We’ve known for years that many animals can somehow sense magnetic fields. Birds apparently use the Earth’s magnetic field to navigate. Dogs can find a box containing a magnet better than they can find a similar box with a food treat in it. But humans, apparently, can’t visualize magnetic fields without help. Several scientists at California, New Jersey, and Japan have done experiments that seem to show that people’s brains do have changes when a magnetic field rotates. If the paper, titled “Transduction of the Geomagnetic Field as Evidenced from Alpha-band Activity in the Human Brain” is a bit much for you, might enjoy the video from Veritasium, below, which is much easier to parse than the paper.
To see it work, a subject sits in a dark isolated room with an electrode cap that picks up the subject’s EEG. The study shows that different people have different sensitivity to the field. Also, picking up a magnetic field in an isolated chamber is different from picking it up on the sidewalk and using it to navigate with. Continue reading “Maybe You Really Can Sense Magnetic Fields”
In his continuing quest to reduce the parts count of a robot as far as possible, [Carl Bugeja] has hit upon an unusual design: robots built of almost nothing but PCBs.
Admittedly, calling these floppy four-legged critters robots is still a bit of a stretch at this point. The video below shows that while they certainly move under their own power, there’s not a lot of control to the movement – yet. [Carl]’s design uses an incredibly fragile looking upper arm assembly made from FR4. Each arm holds a small neodymium magnet suspended over the center of a flexible PCB coil, quite like those we’ve seen him use before as actuators and speakers. The coils are controlled by a microcontroller living where the four legs intersect. After a few uninspiring tethered tests revealed some problems with the overly compliant FR4 magnet supports, [Carl] made a few changes and upped the frequency of the leg movements. This led to actual motion and eventually to untethered operation, with the bot buzzing around merrily.
There are still issues with the lack of stiffness of the magnet arms, but we’re optimistic that [Carl] can overcome them. We like this idea a lot, and can see all sort of neat applications for flapping and flopping locomotion.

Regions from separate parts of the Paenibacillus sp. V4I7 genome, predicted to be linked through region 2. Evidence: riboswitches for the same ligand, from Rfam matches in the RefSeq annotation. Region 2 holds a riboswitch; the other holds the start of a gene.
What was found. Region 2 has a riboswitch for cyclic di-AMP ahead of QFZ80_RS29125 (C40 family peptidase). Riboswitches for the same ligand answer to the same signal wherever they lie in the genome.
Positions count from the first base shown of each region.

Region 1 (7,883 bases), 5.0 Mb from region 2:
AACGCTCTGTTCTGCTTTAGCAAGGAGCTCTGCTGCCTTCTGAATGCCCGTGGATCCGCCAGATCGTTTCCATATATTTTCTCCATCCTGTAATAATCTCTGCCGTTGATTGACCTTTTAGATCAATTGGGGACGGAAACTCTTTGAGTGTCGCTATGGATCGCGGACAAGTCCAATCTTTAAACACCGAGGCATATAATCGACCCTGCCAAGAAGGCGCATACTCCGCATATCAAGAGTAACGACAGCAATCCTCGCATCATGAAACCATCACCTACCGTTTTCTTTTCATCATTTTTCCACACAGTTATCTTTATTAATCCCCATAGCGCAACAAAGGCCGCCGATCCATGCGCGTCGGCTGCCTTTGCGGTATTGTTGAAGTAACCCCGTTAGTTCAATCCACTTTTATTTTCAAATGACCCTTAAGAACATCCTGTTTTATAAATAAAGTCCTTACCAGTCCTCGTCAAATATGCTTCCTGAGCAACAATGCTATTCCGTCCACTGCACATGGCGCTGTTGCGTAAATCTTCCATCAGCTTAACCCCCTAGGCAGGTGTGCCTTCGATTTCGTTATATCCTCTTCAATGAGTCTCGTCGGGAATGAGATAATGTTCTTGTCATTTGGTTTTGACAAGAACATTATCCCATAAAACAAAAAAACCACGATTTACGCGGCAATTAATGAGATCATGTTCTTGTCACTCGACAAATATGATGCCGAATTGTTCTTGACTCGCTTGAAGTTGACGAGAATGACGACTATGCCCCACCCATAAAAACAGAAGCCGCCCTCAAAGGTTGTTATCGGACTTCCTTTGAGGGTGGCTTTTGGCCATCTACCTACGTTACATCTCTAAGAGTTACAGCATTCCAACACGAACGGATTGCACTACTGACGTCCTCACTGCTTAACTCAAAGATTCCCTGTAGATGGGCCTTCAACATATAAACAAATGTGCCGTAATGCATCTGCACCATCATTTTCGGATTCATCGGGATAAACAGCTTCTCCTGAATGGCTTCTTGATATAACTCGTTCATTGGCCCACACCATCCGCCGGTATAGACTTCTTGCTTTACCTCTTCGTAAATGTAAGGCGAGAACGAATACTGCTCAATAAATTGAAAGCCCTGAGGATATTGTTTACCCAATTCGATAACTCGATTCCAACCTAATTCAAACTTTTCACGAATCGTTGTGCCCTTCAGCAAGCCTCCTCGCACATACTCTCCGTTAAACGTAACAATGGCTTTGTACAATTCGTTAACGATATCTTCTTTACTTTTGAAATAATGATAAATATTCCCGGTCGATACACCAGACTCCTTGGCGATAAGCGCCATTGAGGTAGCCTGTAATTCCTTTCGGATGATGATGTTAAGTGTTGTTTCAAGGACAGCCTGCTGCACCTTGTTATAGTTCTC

Continue reading “Flexible PCB Robot Flops Around To Get Around”
If you need help visualizing magnetic fields, these slow-motion video captures should educate or captivate you. Flux lines are difficult to describe in words, because magnet shape and strength play a part. It might thus be difficult to visualize what is happening with a conical magnet, for a person used to a bar magnet. We should advise you before you watch the video below the break, if you are repelled by the sight of magnetite sand clogging a bare magnet then flying on the floor, this is your only warning.
The technique and equipment are simple and shown in the video. A layer of black sand is spread on a piece of tense plastic to make something like a dirty trampoline, and a neodymium magnet is dropped in the middle. The bouncing action launches the sand and magnet simultaneously so they are hanging in the air and the particles can move with little more than air resistance.
These videos were all taken with a single camera and a single magnet. Multiple cameras would yield 3D visuals, and the intertwining fields of multiple magnets can be beautiful. Perhaps a helix of spherical magnets? What do you have lying around the hosue? In a twist, we can use magnets to simulate gas atoms and trick them into performing unusual feats.
Continue reading “Visual Magnetic Fields”
If [Electroboom] gives up making videos and decides to become a lounge lizard in the Poconos, we hope he adopts the stage name Eddy Currents. However, he is talking about eddy currents in his recent video post that you can see below.
We know he doesn’t really think he can get the magnet to slow down with one sheet of aluminum foil and that he stages at least most of his little electric accidents, but we still enjoy watching it. Meanwhile, he also has a good explanation of why a copper pipe will slow down a magnet and how eddy current affects transformer efficiency.
Continue reading “Visualizing Eddy Currents”